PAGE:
Hackers claiming to be working on behalf of Islamic State militants briefly seized control of the Twitter and YouTube sites of the military's US Central Command.
The Pentagon swiftly suspended the sites and said no classified material was breached.
The Twitter site was filled with threats that said "American soldiers, we are coming, watch your back." Other postings appeared to list names, phone numbers and personal email addresses of military personnel as well as PowerPoint slides and maps.
Most of the material was labeled "FOUO," which means "For Official Use Only," but none of it appeared to be classified or sensitive information, suggesting the hackers did not breach classified material.
One of the documents appeared to be slides developed by the Massachusetts Institute of Technology's Lincoln Laboratory, a federally funded research and development centre focused on national security. The slides appeared to depict what it called "scenarios" for conflict with North Korea and China.
The tweets came shortly after US Central Command posted its own tweets about the US and partner nations continuing to attack Islamic State terrorists in Iraq and Syria and one repeating a report that said France will deploy an aircraft carrier to the fight.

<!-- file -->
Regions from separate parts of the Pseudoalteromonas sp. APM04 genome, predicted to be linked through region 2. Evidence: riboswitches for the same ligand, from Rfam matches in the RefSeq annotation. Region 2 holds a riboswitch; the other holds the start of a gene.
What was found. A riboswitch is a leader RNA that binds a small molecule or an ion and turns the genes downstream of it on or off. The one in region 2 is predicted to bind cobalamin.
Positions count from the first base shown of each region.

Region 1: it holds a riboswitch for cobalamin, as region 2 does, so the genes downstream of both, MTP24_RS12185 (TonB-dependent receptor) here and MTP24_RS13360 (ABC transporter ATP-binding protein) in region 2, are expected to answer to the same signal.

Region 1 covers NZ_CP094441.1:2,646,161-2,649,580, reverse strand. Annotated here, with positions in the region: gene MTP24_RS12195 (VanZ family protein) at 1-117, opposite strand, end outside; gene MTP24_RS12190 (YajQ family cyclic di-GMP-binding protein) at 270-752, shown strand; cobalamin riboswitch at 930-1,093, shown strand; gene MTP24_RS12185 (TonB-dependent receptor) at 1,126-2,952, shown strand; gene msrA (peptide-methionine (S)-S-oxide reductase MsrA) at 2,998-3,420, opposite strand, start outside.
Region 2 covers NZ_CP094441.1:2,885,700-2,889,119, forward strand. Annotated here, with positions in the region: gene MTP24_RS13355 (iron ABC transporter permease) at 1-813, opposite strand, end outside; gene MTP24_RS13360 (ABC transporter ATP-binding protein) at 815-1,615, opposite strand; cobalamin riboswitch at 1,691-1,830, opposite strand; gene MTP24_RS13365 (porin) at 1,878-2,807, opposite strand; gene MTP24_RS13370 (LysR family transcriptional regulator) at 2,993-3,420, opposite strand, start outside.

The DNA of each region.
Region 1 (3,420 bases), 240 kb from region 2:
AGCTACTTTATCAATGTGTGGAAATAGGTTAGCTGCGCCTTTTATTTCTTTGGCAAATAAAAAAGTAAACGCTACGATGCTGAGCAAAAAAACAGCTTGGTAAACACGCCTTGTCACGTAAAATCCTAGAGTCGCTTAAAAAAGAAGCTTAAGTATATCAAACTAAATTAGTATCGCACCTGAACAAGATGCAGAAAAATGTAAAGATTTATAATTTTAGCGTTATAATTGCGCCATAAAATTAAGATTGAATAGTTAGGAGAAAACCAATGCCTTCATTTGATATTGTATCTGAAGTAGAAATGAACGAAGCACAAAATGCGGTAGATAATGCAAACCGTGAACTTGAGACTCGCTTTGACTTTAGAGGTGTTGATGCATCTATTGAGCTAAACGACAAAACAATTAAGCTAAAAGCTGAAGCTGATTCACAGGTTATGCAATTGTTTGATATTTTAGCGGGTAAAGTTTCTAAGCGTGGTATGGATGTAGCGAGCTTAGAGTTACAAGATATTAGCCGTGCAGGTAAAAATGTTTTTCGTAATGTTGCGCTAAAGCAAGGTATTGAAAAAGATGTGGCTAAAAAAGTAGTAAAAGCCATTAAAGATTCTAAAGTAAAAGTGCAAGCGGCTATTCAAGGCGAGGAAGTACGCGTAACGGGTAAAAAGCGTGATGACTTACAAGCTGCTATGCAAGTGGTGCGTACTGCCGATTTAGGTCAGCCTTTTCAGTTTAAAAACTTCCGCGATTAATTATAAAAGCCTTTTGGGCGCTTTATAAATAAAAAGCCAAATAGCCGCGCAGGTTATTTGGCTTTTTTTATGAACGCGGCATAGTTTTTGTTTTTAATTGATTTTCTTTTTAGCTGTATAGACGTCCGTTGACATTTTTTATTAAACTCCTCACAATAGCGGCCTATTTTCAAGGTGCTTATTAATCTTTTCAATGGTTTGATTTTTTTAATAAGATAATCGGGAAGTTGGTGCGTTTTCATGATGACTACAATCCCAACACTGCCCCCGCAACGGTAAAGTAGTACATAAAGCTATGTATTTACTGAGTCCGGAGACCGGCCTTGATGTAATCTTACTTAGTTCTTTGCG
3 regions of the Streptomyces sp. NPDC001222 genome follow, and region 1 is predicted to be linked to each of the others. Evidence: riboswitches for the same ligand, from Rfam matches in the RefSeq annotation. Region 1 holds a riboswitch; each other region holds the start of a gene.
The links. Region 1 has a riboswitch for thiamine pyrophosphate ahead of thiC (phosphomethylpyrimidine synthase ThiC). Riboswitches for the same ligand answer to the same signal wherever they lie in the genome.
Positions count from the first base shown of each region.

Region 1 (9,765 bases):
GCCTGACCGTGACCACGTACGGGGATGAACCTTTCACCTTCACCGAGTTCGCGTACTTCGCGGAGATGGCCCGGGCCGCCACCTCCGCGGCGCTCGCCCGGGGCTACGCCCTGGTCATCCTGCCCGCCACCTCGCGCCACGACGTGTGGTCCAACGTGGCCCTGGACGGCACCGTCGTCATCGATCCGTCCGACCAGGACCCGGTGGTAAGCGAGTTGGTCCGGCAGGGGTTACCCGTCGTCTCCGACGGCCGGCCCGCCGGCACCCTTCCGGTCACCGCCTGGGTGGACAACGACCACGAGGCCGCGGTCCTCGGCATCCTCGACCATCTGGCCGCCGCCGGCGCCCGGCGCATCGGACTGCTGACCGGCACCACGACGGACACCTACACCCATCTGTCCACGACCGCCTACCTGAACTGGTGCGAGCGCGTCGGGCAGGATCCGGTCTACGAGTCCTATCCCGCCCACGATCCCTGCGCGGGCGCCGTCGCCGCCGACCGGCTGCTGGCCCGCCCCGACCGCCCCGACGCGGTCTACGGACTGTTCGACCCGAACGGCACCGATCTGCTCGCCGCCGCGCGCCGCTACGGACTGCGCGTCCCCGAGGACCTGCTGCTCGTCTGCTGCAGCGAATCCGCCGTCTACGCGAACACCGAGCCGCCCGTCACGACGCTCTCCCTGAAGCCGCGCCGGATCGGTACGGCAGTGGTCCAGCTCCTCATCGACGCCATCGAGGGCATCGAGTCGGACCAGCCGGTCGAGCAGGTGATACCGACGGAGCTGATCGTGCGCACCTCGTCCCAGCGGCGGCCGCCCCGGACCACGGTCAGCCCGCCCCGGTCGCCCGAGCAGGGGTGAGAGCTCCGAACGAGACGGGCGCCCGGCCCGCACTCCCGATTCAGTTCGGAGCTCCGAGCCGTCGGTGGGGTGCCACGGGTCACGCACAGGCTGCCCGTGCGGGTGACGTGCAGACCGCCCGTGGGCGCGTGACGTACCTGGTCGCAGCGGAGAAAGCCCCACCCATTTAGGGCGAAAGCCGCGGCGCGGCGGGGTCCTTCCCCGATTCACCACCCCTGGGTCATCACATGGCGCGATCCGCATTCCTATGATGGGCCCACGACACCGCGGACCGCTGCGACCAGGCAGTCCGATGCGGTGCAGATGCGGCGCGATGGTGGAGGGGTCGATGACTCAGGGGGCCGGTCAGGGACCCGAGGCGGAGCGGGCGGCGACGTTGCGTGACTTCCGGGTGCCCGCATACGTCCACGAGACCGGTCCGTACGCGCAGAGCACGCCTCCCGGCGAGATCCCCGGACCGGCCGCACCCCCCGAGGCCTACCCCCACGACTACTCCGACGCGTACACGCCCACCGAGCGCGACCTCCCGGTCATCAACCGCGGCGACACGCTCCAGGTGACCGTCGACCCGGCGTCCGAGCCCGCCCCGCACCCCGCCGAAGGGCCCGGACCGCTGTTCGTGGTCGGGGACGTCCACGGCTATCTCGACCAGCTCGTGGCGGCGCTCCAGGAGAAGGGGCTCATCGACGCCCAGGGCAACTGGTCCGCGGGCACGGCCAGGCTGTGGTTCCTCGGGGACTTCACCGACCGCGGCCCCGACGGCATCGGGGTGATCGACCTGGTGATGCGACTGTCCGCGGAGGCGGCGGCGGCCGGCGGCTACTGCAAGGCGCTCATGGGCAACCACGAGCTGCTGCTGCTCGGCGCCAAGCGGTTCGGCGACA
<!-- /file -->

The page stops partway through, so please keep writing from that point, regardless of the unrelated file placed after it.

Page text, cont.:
The hackers titled the Twitter page CyberCaliphate with an underline that said "i love you isis." And the broader message referred to the ongoing airstrikes against the Islamic State group in Iraq and Syria and threatened, "We broke into your networks and personal devices and know everything about you. You'll see no mercy infidels. ISIS is already here, we are in your PCs, in each military base."
It added: "US soldiers! We're watching you!"
The intrusion on the military Twitter account carried the same logo, CyberCaliphate name and photo that appeared on the Albuquerque Journal's website in late December when one of its stories was hacked.
Some IS militant videos also were posted on the YouTube site, purporting to show military operations and explosions.
"This is something we're obviously looking into, and something we take seriously," White House spokesman Josh Earnest said.
But he cautioned against comparisons to the broader hack attack against Sony. "There's a pretty significant difference between what is a large data breach and the hacking of a Twitter account," he said.
A senior defence official confirmed that the two accounts were compromised and said US Central Command was taking appropriate measures to address the matter.
The military suspended the Central Command Twitter site and terminated the YouTube site. This is not the first time that US government websites or other accounts have been hacked. It was not clear whether the site was attacked by the insurgent group or by sympathisers.